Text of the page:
Hospital Readmissions among Medicaid Beneficiaries with Disabilities: Identifying Targets of Opportunity

Authors
Todd Gilmer
Allison Hamblin
Brief/Report
December 2010

This resource examines Medicaid beneficiaries with disabilities who were hospitalized during 2003–2005 in order to identify opportunities to reduce hospital readmission rates in this population.

  • The 30-day readmission rate for Medicaid beneficiaries with disabilities was 16 percent and rose to 53 percent after one year.
  • Fifty percent of those readmitted within 30 days did not visit a physician between discharge and readmission.
  • The likelihood of readmission increased with the number of multiple chronic conditions, especially in regard to mental illness, substance abuse disorders, skin infections, and infectious disease.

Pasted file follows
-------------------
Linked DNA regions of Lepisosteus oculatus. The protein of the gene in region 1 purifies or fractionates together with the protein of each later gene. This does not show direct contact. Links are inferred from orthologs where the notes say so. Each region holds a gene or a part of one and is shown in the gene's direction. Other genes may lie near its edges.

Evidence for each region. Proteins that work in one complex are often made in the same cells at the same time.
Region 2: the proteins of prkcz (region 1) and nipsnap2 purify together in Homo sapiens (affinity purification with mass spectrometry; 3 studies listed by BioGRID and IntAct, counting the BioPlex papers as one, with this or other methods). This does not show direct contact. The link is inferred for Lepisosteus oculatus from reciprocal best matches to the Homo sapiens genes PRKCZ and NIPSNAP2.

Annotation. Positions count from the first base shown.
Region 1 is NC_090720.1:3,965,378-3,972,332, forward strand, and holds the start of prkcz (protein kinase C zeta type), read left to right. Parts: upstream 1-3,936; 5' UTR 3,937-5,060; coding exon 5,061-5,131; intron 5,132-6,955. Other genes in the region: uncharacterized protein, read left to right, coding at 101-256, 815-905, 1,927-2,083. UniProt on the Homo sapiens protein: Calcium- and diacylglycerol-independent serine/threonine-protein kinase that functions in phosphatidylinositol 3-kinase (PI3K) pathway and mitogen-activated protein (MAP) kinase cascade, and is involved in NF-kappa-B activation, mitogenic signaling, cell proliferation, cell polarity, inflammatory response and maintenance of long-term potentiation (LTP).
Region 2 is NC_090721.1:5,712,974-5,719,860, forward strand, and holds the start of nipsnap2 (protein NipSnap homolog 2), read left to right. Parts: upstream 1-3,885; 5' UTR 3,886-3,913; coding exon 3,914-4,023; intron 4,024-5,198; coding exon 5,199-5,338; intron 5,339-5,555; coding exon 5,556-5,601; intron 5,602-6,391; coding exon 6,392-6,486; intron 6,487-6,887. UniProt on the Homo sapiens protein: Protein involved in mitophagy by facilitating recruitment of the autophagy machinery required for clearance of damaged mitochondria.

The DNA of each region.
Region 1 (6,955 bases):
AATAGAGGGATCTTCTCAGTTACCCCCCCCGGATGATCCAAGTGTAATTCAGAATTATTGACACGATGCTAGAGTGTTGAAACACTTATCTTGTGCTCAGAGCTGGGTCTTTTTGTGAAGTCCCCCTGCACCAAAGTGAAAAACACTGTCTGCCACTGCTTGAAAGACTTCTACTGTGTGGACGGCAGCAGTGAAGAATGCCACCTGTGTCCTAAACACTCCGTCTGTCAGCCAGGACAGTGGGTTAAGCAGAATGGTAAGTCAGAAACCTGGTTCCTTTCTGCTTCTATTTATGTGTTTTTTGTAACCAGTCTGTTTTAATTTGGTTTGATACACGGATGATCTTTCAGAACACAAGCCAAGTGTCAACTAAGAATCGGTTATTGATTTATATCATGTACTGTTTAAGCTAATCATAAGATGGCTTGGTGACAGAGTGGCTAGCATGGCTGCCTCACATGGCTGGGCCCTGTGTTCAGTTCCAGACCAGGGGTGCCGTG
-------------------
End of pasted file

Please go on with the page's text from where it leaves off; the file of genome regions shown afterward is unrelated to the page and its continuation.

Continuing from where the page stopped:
• Greater variation in Medicaid readmission rates compared to Medicare readmission rates suggest that state-level policies may impact readmission rates.
  • Providing more primary care visits and paying a higher average price per visit were associated with lower rates of readmission.
  • Models of care that coordinate transitions between inpatient and ambulatory care exist and might lead to a reduction in readmission rates for this population if these models were more widely adopted.
Posted to The Playbook on
Level of Evidence
Moderate
What does this mean?